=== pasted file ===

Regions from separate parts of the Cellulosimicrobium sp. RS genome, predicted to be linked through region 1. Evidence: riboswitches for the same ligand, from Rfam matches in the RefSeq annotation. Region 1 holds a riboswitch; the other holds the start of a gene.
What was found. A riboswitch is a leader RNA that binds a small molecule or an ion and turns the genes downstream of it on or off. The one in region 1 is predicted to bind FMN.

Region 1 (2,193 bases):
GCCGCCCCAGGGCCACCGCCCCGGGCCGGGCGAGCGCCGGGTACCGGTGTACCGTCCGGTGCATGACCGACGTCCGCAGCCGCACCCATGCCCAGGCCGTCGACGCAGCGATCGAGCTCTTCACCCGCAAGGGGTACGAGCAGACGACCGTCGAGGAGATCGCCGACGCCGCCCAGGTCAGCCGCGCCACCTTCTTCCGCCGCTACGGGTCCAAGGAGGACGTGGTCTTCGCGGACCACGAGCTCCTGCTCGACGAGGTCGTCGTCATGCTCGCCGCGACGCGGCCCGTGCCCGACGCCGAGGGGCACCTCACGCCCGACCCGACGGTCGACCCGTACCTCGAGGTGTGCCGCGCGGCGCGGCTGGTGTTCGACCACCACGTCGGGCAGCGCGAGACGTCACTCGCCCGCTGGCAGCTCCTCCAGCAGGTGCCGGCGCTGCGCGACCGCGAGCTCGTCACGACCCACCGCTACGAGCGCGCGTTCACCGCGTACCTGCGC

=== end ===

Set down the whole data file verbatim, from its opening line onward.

Regions from separate parts of the Cellulosimicrobium sp. RS genome, predicted to be linked through region 1. Evidence: riboswitches for the same ligand, from Rfam matches in the RefSeq annotation. Region 1 holds a riboswitch; the other holds the start of a gene.
What was found. A riboswitch is a leader RNA that binds a small molecule or an ion and turns the genes downstream of it on or off. The one in region 1 is predicted to bind FMN.

Region 1 (2,193 bases):
GCCGCCCCAGGGCCACCGCCCCGGGCCGGGCGAGCGCCGGGTACCGGTGTACCGTCCGGTGCATGACCGACGTCCGCAGCCGCACCCATGCCCAGGCCGTCGACGCAGCGATCGAGCTCTTCACCCGCAAGGGGTACGAGCAGACGACCGTCGAGGAGATCGCCGACGCCGCCCAGGTCAGCCGCGCCACCTTCTTCCGCCGCTACGGGTCCAAGGAGGACGTGGTCTTCGCGGACCACGAGCTCCTGCTCGACGAGGTCGTCGTCATGCTCGCCGCGACGCGGCCCGTGCCCGACGCCGAGGGGCACCTCACGCCCGACCCGACGGTCGACCCGTACCTCGAGGTGTGCCGCGCGGCGCGGCTGGTGTTCGACCACCACGTCGGGCAGCGCGAGACGTCACTCGCCCGCTGGCAGCTCCTCCAGCAGGTGCCGGCGCTGCGCGACCGCGAGCTCGTCACGACCCACCGCTACGAGCGCGCGTTCACCGCGTACCTGCGC